This resource should have been included in BibleWorks years ago. It is what many loyal customers have been, are, and will be asking for. See short discussion, below.
New English Translation of the Septuagint (2009 edition).
BibleWorks is being strangely stubborn about this refusal, but it's their company, so they can, of course, do what they want. But as written in a previous post:
Regarding NETS, Accordance, and BibleWorks, there was an interesting discussion on a thread at http://www.bombaxo.com/blog/?p=1542, where Mike Bushell posted this (28 July 2009):
While Accordance is a great program, it is very expensive and there are thousands of people who do not agree that it is a better solution for those seeking high-end Bible analysis tools.... With regard to the NETS version: we tried to get this version in BibleWorks and could have done so as an external (expensive) module. We have a long standing policy of not charging for the Biblical text. We never charge for the Word of God. That is why we have no Bible versions available as modules. It is a matter of conscience with us. We prefer to absorb the royalties and cut costs everywhere we can to pay the royalties. Most publishers understand why we want to do things this way and work with us to make it possible. A very small number do not and we do not carry their translations. This allows us to provide an extensive collection of Biblical texts that no one else can match. We were unable to work out a deal with Oxford that would allow us to put NETS in the base package, so we declined their offer. I am sorry that this is an inconvenience for some people but we believe this policy is pleasing to the Lord and have no plans for changing it, no matter how much it may hurt us financially.Well, it hurts us financially, too, because, as you said above, Accordance is very expensive, and we (who have been with BibleWorks since Hermeneutika days) have to mess with Mac emulators (though Accordance is coming out with a Windows version in 2013) and the like to have access to certain useful resources for biblical analysis (MH: who said anything about NETS being a sine qua non? It is simply useful, and much better than the current English translation done a century or so ago.).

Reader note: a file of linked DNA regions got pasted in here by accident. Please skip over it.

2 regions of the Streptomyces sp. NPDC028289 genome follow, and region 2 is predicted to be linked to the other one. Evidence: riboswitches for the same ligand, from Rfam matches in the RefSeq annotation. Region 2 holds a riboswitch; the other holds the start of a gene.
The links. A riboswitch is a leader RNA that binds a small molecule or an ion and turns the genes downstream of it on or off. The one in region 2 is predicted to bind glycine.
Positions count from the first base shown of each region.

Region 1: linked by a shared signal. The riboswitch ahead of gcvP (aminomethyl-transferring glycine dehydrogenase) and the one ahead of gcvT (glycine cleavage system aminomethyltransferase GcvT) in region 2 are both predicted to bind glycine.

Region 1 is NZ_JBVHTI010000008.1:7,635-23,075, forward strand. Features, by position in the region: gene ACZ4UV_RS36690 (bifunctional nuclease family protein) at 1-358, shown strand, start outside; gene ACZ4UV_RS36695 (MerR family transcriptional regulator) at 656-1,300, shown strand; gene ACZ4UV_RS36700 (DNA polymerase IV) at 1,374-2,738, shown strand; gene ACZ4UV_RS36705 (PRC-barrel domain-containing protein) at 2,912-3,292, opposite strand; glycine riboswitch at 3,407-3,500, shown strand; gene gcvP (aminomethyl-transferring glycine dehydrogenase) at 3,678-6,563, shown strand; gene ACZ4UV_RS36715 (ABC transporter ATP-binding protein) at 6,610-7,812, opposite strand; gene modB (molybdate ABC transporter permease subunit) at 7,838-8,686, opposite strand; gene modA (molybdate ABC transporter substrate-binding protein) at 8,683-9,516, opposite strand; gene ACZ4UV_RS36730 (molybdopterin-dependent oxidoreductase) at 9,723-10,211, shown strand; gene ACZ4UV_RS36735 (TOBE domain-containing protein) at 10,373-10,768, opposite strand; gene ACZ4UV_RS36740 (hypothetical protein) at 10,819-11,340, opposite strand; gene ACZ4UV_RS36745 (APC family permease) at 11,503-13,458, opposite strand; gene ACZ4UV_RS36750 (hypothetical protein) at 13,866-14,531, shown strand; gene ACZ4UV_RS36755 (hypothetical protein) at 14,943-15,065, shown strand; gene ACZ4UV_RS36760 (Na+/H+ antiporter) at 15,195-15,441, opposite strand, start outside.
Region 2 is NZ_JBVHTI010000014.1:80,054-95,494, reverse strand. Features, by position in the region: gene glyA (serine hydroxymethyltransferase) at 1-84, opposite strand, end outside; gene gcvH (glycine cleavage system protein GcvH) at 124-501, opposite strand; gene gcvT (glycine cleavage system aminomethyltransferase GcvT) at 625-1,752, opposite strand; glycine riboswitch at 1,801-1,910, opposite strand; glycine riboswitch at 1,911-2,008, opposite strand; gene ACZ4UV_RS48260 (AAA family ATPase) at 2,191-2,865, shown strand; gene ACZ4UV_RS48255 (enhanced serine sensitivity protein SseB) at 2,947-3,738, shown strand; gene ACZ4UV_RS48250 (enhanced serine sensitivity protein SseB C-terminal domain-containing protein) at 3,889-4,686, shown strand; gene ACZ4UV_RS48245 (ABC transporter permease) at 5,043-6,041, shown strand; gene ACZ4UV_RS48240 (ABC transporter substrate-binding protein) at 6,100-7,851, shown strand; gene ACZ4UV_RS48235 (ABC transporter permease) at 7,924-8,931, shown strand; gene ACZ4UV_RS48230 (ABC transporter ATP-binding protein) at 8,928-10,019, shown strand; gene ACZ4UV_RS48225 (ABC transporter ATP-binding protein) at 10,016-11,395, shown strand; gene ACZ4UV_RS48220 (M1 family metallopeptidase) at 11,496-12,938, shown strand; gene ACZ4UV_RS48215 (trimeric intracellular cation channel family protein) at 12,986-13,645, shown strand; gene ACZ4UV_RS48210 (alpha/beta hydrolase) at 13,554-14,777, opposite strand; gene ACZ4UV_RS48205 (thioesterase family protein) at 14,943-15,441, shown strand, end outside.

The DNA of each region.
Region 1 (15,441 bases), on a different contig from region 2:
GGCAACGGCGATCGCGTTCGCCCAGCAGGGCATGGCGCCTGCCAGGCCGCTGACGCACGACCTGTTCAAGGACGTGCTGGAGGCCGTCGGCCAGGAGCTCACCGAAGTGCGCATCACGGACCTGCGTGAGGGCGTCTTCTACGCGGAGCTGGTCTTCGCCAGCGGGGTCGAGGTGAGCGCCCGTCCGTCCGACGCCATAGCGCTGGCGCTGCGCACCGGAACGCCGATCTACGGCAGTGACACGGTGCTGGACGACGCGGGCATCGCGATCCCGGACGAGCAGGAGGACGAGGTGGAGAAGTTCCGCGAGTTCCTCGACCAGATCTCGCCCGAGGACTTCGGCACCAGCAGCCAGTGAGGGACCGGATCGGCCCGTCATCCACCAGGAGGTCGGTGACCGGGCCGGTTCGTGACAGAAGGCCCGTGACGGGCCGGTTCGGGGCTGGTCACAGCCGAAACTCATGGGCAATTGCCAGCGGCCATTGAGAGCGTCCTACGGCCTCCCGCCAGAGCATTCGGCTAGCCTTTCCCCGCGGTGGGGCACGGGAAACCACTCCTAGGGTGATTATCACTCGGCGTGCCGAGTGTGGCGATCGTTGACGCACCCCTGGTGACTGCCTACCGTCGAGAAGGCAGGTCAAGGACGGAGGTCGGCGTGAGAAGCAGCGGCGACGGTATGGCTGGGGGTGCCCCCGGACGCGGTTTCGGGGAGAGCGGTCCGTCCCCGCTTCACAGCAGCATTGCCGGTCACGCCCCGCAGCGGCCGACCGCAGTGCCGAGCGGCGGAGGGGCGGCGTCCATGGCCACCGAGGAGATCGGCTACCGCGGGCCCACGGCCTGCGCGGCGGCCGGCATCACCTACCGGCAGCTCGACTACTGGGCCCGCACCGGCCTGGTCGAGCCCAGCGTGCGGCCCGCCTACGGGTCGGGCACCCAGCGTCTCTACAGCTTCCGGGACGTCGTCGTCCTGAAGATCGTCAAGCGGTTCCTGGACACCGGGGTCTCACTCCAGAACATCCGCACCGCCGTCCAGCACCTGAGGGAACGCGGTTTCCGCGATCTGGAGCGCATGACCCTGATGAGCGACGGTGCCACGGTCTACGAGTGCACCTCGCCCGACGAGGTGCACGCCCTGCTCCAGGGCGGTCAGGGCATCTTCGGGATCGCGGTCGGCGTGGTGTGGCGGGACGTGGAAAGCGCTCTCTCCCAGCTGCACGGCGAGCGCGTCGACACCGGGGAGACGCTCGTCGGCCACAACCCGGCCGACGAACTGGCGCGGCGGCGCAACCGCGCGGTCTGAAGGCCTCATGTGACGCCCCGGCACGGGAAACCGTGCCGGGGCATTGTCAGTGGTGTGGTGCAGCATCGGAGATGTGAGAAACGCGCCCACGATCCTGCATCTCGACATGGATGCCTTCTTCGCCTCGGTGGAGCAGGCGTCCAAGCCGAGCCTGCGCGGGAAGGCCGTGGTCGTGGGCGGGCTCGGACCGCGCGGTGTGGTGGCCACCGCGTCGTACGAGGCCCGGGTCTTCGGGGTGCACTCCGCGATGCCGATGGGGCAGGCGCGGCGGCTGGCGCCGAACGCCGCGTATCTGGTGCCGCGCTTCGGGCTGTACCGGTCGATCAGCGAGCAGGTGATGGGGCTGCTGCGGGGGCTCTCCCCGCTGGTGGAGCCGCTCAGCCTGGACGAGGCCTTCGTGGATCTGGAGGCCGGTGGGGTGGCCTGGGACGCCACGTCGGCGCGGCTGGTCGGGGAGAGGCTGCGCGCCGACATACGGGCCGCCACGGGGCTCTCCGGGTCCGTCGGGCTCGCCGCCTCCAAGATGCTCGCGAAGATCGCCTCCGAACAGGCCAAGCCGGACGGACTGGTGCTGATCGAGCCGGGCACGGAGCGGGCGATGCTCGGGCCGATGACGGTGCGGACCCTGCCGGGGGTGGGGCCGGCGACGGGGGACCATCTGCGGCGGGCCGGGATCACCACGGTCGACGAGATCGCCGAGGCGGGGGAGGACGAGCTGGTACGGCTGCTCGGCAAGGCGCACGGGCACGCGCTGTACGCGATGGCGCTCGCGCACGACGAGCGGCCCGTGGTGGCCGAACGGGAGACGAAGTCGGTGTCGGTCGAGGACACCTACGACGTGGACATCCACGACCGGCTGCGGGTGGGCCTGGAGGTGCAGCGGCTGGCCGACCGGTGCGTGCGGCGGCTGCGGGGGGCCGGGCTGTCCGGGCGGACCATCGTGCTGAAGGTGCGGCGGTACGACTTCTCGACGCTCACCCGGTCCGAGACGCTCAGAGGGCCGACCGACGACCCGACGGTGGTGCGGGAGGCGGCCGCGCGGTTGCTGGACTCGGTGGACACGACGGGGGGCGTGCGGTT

By the way, is BibleWorks endorsing the so-called LXX as the inspired Word of God? If not, then NETS (a translation of a translation of ... ?) could be offered as a module, which would be better than nothing. Problem solved.